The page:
Table of Contents | Message Board | Downloadable/Printable Version
CHAPTER SUMMARIES AND NOTES
Albert continues to beat his children and wife with a belt, but he does not beat the children nearly as often. When she is hit, Celie tries not to cry by imagining she is a tree. One day Harpo asks Albert why he physically abuses Celie. He responds that he beats her because she is his wife and because she is stubborn.
Harpo announces to Celie that he is in love and will get married soon. She tells him he is not old enough and asks if he has even gotten permission from the girl's family. He admits that he has not spoken to the girl or her family about marriage. In actuality, he has only winked at her when he has seen her at church; she reacts with shyness or fear.
This letter reveals that some time has passed since the last correspondence. Harpo is now a young man interested in getting married. He reveals, however, that he is as ignorant of dating and sexual matters as Celie is. Harpo does seem to be somewhat sensitive. He asks his father why he physically abuses Celie. Albert's response again reveals his patriarchal mindset; he responds that he beats Celie mainly because she is his wife (his property) and can do what he wants to her.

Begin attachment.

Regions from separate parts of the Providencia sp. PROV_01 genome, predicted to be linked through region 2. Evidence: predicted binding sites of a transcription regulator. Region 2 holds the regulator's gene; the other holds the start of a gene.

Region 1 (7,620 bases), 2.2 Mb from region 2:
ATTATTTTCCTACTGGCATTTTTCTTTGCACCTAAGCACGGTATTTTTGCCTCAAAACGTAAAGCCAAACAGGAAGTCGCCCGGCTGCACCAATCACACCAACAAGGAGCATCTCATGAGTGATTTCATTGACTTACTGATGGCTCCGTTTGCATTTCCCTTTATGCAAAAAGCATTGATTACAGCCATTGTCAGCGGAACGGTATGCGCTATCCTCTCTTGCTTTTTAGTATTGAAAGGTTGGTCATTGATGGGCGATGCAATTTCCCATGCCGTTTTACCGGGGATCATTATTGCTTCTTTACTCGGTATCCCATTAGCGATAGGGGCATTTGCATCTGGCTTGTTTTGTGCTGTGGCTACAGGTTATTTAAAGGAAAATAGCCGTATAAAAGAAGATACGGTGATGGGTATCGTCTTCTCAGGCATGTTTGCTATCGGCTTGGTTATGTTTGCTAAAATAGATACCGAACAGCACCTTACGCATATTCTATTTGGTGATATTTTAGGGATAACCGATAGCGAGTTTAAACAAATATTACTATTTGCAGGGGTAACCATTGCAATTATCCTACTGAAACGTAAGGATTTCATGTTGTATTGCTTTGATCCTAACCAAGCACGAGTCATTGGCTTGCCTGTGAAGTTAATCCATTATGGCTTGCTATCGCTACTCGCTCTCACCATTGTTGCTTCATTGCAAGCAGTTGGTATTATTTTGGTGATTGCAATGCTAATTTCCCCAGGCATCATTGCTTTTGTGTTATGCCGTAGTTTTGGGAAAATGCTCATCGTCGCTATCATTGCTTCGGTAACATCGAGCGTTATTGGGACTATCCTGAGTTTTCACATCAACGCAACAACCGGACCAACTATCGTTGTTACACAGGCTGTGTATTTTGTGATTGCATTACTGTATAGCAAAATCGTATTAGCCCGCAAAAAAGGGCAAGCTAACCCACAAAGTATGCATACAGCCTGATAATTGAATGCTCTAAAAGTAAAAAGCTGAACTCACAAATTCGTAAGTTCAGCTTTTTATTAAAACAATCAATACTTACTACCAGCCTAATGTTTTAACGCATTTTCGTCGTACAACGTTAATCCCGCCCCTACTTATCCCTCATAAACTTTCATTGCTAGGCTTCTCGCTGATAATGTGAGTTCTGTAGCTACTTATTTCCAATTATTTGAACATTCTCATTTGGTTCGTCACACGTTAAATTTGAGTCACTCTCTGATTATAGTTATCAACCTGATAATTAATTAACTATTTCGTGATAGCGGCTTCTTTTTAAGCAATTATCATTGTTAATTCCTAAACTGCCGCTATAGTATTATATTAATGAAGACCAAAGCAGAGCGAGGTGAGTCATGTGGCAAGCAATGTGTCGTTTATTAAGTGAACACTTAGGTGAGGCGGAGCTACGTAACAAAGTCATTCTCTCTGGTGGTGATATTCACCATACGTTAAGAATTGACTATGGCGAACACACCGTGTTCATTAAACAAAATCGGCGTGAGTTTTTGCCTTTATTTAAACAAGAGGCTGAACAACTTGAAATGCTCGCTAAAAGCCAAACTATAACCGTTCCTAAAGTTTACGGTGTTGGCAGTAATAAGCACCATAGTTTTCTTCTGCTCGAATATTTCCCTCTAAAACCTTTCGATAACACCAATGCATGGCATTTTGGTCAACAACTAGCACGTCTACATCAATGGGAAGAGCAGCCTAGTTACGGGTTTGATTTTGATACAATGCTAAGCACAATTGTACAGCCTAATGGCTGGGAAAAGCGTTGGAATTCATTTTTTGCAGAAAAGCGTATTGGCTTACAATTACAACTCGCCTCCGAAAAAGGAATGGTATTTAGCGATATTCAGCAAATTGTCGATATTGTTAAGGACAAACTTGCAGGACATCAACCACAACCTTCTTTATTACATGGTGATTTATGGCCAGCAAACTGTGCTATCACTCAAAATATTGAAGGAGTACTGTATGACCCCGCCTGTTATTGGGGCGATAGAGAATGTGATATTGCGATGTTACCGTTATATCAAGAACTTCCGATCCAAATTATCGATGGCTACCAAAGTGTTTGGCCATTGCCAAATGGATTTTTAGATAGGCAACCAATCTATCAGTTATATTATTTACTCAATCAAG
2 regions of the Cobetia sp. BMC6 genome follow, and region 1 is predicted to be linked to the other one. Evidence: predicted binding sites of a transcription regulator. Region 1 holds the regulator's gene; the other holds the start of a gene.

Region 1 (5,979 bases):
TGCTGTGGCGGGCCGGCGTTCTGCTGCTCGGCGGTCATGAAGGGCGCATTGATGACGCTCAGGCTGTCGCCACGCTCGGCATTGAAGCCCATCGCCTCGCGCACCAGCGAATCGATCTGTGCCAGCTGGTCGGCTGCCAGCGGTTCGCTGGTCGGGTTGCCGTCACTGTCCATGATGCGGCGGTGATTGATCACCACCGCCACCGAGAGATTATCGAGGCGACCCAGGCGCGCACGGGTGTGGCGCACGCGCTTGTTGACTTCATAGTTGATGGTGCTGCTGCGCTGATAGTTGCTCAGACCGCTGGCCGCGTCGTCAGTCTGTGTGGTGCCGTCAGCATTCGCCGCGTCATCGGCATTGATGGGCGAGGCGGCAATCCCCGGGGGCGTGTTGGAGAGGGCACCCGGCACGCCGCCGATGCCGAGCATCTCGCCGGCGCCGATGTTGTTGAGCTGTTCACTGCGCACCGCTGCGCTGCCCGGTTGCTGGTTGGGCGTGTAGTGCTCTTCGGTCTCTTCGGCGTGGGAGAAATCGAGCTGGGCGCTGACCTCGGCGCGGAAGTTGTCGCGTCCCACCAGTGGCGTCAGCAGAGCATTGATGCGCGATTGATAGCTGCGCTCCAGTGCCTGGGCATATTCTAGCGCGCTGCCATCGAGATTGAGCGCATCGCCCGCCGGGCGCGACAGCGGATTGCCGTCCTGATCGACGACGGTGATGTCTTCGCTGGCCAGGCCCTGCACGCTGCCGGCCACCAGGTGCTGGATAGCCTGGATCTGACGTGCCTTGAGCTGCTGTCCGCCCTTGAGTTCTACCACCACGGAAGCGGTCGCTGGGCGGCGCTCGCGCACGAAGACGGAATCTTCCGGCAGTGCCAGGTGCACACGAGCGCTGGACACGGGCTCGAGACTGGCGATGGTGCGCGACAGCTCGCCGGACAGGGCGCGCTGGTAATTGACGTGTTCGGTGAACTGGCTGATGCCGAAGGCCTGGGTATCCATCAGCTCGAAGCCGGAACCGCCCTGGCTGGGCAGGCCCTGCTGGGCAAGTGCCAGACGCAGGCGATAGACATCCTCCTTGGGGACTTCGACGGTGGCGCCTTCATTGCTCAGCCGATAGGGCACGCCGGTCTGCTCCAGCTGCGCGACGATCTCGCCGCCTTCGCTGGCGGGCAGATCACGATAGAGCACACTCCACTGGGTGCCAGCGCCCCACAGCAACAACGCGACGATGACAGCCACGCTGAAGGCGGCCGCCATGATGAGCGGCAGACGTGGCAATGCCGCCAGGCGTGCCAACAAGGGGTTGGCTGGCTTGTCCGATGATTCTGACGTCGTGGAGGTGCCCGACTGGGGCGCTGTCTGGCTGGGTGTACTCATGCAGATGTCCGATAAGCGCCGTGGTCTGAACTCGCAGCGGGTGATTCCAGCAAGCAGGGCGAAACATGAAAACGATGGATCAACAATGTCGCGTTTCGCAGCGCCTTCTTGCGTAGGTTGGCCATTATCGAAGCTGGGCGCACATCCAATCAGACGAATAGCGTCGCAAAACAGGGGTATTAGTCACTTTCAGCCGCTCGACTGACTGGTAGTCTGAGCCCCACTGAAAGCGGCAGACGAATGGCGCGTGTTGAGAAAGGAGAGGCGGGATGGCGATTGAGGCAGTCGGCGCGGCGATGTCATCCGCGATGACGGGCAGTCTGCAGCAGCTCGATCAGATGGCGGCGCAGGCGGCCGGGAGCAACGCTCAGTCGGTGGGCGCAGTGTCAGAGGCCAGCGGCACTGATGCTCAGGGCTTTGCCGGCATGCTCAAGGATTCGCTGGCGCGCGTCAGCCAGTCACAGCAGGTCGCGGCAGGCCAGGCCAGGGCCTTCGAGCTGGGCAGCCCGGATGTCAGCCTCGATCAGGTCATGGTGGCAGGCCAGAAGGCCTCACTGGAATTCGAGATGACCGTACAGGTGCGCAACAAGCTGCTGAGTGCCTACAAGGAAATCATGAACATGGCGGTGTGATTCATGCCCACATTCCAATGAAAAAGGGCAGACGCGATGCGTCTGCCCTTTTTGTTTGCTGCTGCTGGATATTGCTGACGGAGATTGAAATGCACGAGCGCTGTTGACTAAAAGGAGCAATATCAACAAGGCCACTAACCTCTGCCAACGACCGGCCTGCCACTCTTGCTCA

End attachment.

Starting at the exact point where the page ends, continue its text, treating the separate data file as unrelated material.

In this chapter, Alice Walker again reveals the cycle of oppression in Black families. Children who grow up in abusive, patriarchal households are trained in these ideas and primed to accept them and act in the same way. In the last chapter, Albert teaches his son, Harpo, that he should not do house chores, for they are woman's work. Now he teaches Harpo that a man is expected to beat his wife, to keep her in line.
Celie's only method of escape from the abuse is to imagine that she is not a person, but a tree. This image provides her a means to manipulate her emotions and weather the beatings. When Albert says that Celie is stubborn, he is partially right. Celie is not about to totally give into Albert; she fights back her tears and tries to hold her ground.
Celie is excited that Shug Avery is coming to town. Albert is excited too. He dresses and redresses in front of the mirror; for the first time ever, he even asks Celie's opinion about his looks. She is shocked by his question. She is also saddened that she cannot go to the Lucky Star with her husband. She desperately wants to see Shug. Celie even carries around the pink announcement about Shug's arrival in her pocket and often thinks about her.
The reader's anticipation of the arrival of Shug Avery is almost as sharp as that of Celie and Albert. She has become a symbol of life, love, and the glamour of freedom in the novel. It is symbolic that Shug is singing at the "Lucky Star," for she seems to be swinging upon one. Celie desperately wants to meet her, and Albert is eager to renew his sexual relationship with Shug.
It is important to notice that for the first time ever Albert asks Celie's opinion. He wants her to comment on his appearance, because he is going off to see Shug Avery and wants to look his best. Celie is shocked that Albert would want to hear her thoughts. She, however, misses the irony that the question is asked by her husband who is going off to chase the woman that Celie loves.